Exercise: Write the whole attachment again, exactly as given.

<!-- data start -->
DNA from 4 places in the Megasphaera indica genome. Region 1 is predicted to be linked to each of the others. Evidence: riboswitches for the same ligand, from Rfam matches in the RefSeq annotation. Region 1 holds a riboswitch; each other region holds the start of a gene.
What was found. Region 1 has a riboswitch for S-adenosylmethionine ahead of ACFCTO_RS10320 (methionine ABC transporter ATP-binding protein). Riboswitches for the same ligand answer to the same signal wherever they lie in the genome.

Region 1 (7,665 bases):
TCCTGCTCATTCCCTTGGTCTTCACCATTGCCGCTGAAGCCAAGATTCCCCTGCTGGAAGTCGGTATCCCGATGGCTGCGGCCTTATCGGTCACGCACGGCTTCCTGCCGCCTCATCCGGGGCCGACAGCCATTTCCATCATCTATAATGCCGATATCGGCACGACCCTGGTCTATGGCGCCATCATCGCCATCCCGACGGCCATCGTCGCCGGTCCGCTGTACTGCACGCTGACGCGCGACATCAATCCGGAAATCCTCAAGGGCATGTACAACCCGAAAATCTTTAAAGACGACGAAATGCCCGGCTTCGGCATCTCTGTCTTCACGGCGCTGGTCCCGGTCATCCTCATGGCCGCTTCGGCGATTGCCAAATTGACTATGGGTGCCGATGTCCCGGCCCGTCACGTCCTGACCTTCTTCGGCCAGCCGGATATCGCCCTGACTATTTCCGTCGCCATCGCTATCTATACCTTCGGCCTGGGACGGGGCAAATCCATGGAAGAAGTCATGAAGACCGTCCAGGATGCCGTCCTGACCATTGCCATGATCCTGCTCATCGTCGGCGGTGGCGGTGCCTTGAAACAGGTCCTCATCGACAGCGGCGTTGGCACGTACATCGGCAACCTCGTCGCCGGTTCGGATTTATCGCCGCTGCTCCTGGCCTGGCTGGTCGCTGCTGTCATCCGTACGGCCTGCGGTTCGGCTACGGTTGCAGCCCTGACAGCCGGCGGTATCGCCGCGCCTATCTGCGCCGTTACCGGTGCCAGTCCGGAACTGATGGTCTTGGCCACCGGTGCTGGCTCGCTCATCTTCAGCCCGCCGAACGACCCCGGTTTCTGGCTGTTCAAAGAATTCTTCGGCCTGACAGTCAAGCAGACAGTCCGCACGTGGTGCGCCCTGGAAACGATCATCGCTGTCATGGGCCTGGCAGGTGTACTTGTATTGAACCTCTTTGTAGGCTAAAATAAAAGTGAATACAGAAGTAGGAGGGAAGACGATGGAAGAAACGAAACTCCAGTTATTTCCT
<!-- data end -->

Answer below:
DNA from 4 places in the Megasphaera indica genome. Region 1 is predicted to be linked to each of the others. Evidence: riboswitches for the same ligand, from Rfam matches in the RefSeq annotation. Region 1 holds a riboswitch; each other region holds the start of a gene.
What was found. Region 1 has a riboswitch for S-adenosylmethionine ahead of ACFCTO_RS10320 (methionine ABC transporter ATP-binding protein). Riboswitches for the same ligand answer to the same signal wherever they lie in the genome.

Region 1 (7,665 bases):
TCCTGCTCATTCCCTTGGTCTTCACCATTGCCGCTGAAGCCAAGATTCCCCTGCTGGAAGTCGGTATCCCGATGGCTGCGGCCTTATCGGTCACGCACGGCTTCCTGCCGCCTCATCCGGGGCCGACAGCCATTTCCATCATCTATAATGCCGATATCGGCACGACCCTGGTCTATGGCGCCATCATCGCCATCCCGACGGCCATCGTCGCCGGTCCGCTGTACTGCACGCTGACGCGCGACATCAATCCGGAAATCCTCAAGGGCATGTACAACCCGAAAATCTTTAAAGACGACGAAATGCCCGGCTTCGGCATCTCTGTCTTCACGGCGCTGGTCCCGGTCATCCTCATGGCCGCTTCGGCGATTGCCAAATTGACTATGGGTGCCGATGTCCCGGCCCGTCACGTCCTGACCTTCTTCGGCCAGCCGGATATCGCCCTGACTATTTCCGTCGCCATCGCTATCTATACCTTCGGCCTGGGACGGGGCAAATCCATGGAAGAAGTCATGAAGACCGTCCAGGATGCCGTCCTGACCATTGCCATGATCCTGCTCATCGTCGGCGGTGGCGGTGCCTTGAAACAGGTCCTCATCGACAGCGGCGTTGGCACGTACATCGGCAACCTCGTCGCCGGTTCGGATTTATCGCCGCTGCTCCTGGCCTGGCTGGTCGCTGCTGTCATCCGTACGGCCTGCGGTTCGGCTACGGTTGCAGCCCTGACAGCCGGCGGTATCGCCGCGCCTATCTGCGCCGTTACCGGTGCCAGTCCGGAACTGATGGTCTTGGCCACCGGTGCTGGCTCGCTCATCTTCAGCCCGCCGAACGACCCCGGTTTCTGGCTGTTCAAAGAATTCTTCGGCCTGACAGTCAAGCAGACAGTCCGCACGTGGTGCGCCCTGGAAACGATCATCGCTGTCATGGGCCTGGCAGGTGTACTTGTATTGAACCTCTTTGTAGGCTAAAATAAAAGTGAATACAGAAGTAGGAGGGAAGACGATGGAAGAAACGAAACTCCAGTTATTTCCT